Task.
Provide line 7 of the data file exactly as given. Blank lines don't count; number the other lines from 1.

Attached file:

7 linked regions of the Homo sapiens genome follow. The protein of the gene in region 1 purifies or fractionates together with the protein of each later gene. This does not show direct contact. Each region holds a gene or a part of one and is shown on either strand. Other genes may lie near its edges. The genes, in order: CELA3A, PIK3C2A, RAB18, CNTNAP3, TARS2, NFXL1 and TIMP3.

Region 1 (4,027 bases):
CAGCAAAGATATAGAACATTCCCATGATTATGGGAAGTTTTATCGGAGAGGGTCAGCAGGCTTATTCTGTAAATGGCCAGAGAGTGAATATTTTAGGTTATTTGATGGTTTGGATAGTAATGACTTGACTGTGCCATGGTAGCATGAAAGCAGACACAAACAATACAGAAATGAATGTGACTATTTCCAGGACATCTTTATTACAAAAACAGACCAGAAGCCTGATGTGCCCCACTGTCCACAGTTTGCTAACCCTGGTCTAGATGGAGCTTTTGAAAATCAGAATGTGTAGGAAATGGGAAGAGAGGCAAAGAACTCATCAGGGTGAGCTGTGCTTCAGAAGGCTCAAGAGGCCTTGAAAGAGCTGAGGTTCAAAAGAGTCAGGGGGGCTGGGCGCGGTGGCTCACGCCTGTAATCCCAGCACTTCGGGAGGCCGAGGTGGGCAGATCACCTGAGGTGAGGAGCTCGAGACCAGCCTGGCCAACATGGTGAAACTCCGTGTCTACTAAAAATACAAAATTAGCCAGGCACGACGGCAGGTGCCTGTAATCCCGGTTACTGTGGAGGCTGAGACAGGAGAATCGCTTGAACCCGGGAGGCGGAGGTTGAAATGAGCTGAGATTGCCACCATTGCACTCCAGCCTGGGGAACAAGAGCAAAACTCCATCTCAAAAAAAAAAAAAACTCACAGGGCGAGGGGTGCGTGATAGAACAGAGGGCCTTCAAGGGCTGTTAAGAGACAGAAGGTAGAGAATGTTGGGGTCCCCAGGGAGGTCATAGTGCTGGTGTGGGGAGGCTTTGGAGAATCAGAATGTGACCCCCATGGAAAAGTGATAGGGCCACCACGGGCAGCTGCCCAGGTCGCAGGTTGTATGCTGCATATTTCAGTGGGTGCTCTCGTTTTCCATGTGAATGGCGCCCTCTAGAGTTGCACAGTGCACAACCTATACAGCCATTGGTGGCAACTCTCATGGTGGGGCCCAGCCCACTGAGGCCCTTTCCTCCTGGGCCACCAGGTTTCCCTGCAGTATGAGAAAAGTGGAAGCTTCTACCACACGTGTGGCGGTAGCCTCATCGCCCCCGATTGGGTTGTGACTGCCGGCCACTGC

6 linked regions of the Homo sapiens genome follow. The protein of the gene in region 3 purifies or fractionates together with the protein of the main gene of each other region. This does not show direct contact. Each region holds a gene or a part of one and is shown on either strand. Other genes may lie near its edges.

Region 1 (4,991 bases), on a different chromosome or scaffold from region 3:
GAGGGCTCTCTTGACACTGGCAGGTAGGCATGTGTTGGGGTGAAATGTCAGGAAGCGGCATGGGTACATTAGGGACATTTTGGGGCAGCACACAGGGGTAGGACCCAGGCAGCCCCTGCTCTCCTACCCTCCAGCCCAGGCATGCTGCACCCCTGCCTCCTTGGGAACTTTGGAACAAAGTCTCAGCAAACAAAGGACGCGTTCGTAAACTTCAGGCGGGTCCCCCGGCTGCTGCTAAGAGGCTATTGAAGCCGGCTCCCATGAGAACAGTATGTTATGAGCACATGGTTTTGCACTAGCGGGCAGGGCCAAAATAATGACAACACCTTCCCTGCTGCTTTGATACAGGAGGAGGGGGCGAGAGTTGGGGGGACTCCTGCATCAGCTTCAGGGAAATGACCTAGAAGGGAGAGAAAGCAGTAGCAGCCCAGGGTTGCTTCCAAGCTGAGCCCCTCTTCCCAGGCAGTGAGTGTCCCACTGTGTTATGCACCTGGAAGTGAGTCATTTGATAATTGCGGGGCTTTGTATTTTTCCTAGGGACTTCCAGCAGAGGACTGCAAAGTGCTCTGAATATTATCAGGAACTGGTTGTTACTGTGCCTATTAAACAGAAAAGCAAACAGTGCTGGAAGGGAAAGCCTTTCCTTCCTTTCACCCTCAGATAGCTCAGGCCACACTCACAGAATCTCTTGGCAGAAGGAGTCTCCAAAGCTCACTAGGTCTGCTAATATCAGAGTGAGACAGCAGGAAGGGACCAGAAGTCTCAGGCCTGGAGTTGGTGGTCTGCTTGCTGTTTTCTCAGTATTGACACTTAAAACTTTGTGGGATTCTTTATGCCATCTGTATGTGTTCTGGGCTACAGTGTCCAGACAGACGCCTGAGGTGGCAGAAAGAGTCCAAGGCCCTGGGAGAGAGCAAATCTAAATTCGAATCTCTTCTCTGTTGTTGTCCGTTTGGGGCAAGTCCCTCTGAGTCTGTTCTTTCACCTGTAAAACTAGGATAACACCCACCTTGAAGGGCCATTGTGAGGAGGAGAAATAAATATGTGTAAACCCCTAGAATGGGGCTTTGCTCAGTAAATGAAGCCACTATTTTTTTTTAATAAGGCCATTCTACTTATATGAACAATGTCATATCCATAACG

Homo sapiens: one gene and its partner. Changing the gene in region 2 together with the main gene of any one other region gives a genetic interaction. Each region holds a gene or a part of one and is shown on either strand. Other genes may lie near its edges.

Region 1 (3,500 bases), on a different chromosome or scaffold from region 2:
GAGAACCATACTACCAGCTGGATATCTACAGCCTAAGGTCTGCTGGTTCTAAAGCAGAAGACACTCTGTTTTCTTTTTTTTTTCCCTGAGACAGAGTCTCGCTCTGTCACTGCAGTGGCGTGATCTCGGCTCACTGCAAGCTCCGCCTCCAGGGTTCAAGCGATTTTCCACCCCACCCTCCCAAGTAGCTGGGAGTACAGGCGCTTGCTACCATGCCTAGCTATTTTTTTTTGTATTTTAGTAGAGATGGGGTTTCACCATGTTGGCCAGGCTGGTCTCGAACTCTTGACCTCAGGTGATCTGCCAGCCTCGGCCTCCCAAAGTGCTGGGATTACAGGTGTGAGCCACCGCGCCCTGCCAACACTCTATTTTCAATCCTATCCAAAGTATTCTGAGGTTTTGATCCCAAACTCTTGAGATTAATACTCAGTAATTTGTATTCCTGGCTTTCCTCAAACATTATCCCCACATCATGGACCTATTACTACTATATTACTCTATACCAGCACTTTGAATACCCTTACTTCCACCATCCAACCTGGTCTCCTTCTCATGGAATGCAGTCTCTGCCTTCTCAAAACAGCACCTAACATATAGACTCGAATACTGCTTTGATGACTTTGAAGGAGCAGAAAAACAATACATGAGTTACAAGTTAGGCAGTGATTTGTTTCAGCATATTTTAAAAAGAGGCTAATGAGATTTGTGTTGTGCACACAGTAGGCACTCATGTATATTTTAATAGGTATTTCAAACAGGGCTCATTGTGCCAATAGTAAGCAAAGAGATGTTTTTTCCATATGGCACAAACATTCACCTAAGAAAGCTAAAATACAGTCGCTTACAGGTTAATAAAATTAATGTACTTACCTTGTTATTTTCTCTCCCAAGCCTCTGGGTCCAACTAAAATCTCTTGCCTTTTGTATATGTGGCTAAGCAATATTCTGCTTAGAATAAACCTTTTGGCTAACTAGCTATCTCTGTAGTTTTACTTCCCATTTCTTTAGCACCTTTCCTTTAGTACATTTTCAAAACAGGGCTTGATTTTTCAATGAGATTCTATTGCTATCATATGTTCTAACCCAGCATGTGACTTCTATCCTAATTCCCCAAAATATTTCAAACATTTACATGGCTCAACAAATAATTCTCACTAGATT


Homo sapiens: one gene and its partner. Changing the gene in region 2 together with the main gene of any one other region gives a genetic interaction. Each region holds a gene or a part of one and is shown on either strand. Other genes may lie near its edges.